Changes to the Equal Credit Opportunity Act (ECOA) that would require equipment lenders to submit to the Consumer Financial Protection Bureau credit application data for women-, minority- and black-owned businesses are expected in the coming months.
The CFPB has been since May 2017 working on regulations that would require lenders to “compile, maintain and submit” demographic data on small business lending application activity, according to the bureau. The CFPB issued a notice of proposed rulemaking in September 2021, and the public comment period closed Jan. 6, 2022.
The CFPB, for its part, is working to increase transparency in small business lending and increase access to credit, a CFPB spokesperson told Equipment Finance News.
“The success or failure of many small businesses turns on whether they can obtain credit, and the CFPB is working on finalizing, by March 2023, a new rule designed to help small businesses gain access to the credit they need and deserve by increasing transparency in the lending marketplace,” the spokesperson said. “The kind of data that will be provided by the forthcoming rule will help policymakers better target programs to meet the needs of these businesses — from origination through forgiveness.”
Still, changes to the rule could be onerous and costly to finance companies, especially smaller financiers, Equipment Leasing and Finance Association President and Chief Executive Ralph Petta told EFC.
Section 1071 of the Dodd-Frank Act, which amended ECOA, has “been our primary advocacy issue,” he said.
The new rule “essentially says to those who extend credit, you have to provide demographic information about the debtor. Is this a small business? Is this a minority-owned business? Is this a black-owned business?” Petta said.
“For example, if you’re a drugstore or if you’re a farm equipment supplier [or] a tiny provider of financing, you have to comply with this rule. The lenders and the small business having to collect this information and report it to the bureau would be hamstrung and at a disadvantage,” he said.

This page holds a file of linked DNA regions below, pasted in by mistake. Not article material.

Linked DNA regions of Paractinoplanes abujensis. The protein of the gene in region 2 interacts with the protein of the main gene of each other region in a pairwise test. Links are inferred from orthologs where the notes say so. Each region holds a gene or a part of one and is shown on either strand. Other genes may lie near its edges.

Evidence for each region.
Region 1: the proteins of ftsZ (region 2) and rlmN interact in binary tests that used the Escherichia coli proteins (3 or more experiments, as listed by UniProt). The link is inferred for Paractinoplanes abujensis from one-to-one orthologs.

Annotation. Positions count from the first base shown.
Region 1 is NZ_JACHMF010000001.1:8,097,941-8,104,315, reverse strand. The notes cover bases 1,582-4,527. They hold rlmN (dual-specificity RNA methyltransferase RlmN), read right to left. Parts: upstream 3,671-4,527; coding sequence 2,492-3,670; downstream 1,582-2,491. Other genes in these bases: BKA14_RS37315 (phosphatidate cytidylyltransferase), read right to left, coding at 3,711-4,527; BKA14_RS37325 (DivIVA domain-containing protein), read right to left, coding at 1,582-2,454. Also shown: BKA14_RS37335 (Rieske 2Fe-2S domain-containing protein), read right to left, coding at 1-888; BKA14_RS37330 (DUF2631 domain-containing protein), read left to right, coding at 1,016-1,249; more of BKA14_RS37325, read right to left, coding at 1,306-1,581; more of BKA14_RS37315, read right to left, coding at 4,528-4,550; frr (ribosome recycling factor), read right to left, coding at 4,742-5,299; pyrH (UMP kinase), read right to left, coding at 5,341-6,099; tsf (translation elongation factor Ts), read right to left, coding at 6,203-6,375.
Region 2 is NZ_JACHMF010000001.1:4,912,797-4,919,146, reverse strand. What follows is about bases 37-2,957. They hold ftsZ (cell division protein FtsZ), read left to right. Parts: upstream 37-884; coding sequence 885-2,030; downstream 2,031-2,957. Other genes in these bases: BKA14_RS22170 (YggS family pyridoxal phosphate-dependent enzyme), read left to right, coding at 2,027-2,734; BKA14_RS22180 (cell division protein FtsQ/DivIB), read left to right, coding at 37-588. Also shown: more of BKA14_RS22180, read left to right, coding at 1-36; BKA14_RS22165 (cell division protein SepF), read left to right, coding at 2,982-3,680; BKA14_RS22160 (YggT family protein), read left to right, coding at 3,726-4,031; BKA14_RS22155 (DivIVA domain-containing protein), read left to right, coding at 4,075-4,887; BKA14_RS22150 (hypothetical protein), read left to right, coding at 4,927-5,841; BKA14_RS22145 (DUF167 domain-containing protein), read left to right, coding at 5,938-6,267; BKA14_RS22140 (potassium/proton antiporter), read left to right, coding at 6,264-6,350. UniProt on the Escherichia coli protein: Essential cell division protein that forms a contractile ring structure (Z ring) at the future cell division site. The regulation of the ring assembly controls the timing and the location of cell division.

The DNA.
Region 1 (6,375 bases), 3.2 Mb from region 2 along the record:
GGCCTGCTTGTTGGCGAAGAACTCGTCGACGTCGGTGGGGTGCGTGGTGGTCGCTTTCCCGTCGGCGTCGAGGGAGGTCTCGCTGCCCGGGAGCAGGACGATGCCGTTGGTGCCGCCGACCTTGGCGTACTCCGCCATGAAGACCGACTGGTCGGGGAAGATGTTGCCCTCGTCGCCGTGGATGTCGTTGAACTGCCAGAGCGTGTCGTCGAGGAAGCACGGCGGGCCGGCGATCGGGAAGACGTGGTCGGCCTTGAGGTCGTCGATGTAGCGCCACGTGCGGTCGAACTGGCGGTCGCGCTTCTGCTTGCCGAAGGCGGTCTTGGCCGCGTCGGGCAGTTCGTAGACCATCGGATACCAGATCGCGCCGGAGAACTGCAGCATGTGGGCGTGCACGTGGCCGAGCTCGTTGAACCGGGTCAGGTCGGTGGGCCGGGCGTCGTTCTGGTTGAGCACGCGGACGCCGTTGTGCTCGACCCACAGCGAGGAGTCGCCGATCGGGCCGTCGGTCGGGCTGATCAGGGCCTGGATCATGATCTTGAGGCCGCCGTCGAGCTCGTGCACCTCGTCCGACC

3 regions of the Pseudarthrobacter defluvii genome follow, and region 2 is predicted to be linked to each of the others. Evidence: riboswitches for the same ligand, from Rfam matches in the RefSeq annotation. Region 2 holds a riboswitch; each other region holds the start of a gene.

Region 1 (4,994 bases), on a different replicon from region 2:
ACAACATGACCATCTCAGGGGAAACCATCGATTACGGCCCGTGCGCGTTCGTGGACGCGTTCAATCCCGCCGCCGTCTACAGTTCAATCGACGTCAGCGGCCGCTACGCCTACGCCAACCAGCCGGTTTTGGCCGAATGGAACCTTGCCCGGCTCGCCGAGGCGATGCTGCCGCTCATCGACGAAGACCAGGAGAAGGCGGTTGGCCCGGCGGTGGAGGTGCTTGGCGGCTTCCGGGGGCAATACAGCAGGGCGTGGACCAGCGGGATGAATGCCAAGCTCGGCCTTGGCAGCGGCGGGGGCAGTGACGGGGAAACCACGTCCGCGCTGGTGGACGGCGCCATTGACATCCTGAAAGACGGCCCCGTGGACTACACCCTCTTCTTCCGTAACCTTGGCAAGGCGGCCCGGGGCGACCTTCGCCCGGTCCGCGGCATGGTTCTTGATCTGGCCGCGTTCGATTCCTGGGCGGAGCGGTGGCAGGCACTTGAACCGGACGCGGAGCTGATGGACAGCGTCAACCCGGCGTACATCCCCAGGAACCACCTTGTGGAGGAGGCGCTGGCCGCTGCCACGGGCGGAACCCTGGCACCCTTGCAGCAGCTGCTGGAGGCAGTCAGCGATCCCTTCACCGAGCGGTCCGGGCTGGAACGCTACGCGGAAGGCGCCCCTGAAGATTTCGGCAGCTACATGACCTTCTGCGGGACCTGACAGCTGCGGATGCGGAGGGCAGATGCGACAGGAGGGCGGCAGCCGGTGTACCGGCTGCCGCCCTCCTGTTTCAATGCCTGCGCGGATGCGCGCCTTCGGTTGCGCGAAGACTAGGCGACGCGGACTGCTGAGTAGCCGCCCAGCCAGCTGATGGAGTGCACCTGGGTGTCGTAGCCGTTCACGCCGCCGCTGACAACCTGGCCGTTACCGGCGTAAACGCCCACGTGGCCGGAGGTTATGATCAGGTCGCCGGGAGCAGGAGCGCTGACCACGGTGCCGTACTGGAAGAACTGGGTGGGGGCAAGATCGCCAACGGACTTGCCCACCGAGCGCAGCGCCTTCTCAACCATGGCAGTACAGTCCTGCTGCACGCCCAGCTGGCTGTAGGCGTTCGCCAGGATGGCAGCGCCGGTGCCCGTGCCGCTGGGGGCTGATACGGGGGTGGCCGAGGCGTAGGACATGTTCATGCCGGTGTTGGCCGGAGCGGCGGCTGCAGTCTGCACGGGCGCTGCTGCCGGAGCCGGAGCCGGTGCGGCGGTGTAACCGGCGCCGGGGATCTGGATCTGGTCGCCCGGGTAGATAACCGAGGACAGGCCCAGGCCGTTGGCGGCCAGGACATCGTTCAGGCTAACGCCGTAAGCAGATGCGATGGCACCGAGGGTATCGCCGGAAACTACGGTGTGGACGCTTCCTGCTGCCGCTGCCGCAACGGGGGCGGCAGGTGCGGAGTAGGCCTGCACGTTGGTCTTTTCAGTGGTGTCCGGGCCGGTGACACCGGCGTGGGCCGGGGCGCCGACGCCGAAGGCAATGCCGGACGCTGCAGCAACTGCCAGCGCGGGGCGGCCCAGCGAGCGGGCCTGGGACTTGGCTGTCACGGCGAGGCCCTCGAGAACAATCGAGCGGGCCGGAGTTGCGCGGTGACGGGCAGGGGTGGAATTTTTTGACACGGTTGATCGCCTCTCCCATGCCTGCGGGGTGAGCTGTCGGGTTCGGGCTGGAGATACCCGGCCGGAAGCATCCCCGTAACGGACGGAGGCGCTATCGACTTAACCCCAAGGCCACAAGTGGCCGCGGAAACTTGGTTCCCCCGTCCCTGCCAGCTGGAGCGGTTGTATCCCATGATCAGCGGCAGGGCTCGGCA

ELFA has provided input and commentary — public and private — and worked with the bureau for years to “try to come up with a viable, workable rule,” Petta said.
“Needless to say, they have taken some of this input into account. But their rule when they finally do come out with it — and we think that could be as early as the next couple of months — is not going to be good for anybody who extends credit,” he said.
ECOA “prohibits creditors from discriminating against credit applicants on the basis of race, color, religion, national origin, sex, marital status, age,” according to the Department of Justice. The Dodd-Frank Act, which was passed in the wake of the 2008 credit crisis and created the CFPB, gave the bureau authority to adopt regulations governing the collection of small business data, .
Section 1071 is designed to facilitate the enforcement of fair lending laws and “enable communities, governmental entities and creditors to identify business and community development needs and opportunities for women-owned, minority-owned and small businesses,” according to the CFPB’s website.